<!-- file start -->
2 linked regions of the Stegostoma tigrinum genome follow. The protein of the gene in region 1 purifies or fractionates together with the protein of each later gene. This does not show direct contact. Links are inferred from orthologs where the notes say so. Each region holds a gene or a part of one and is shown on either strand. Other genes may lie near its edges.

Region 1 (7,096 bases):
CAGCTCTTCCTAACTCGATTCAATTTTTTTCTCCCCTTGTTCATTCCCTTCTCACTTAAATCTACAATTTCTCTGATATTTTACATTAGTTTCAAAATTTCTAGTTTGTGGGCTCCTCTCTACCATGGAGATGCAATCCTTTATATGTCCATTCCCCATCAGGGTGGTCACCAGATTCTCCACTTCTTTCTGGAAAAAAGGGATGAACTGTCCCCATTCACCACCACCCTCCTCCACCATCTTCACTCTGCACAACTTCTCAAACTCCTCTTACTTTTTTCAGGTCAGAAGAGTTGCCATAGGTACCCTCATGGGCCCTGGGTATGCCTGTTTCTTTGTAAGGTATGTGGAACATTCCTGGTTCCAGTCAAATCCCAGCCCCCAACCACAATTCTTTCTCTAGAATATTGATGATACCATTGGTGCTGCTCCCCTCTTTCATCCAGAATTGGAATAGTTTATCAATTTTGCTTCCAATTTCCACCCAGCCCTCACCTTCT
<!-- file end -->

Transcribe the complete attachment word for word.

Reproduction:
2 linked regions of the Stegostoma tigrinum genome follow. The protein of the gene in region 1 purifies or fractionates together with the protein of each later gene. This does not show direct contact. Links are inferred from orthologs where the notes say so. Each region holds a gene or a part of one and is shown on either strand. Other genes may lie near its edges.

Region 1 (7,096 bases):
CAGCTCTTCCTAACTCGATTCAATTTTTTTCTCCCCTTGTTCATTCCCTTCTCACTTAAATCTACAATTTCTCTGATATTTTACATTAGTTTCAAAATTTCTAGTTTGTGGGCTCCTCTCTACCATGGAGATGCAATCCTTTATATGTCCATTCCCCATCAGGGTGGTCACCAGATTCTCCACTTCTTTCTGGAAAAAAGGGATGAACTGTCCCCATTCACCACCACCCTCCTCCACCATCTTCACTCTGCACAACTTCTCAAACTCCTCTTACTTTTTTCAGGTCAGAAGAGTTGCCATAGGTACCCTCATGGGCCCTGGGTATGCCTGTTTCTTTGTAAGGTATGTGGAACATTCCTGGTTCCAGTCAAATCCCAGCCCCCAACCACAATTCTTTCTCTAGAATATTGATGATACCATTGGTGCTGCTCCCCTCTTTCATCCAGAATTGGAATAGTTTATCAATTTTGCTTCCAATTTCCACCCAGCCCTCACCTTCT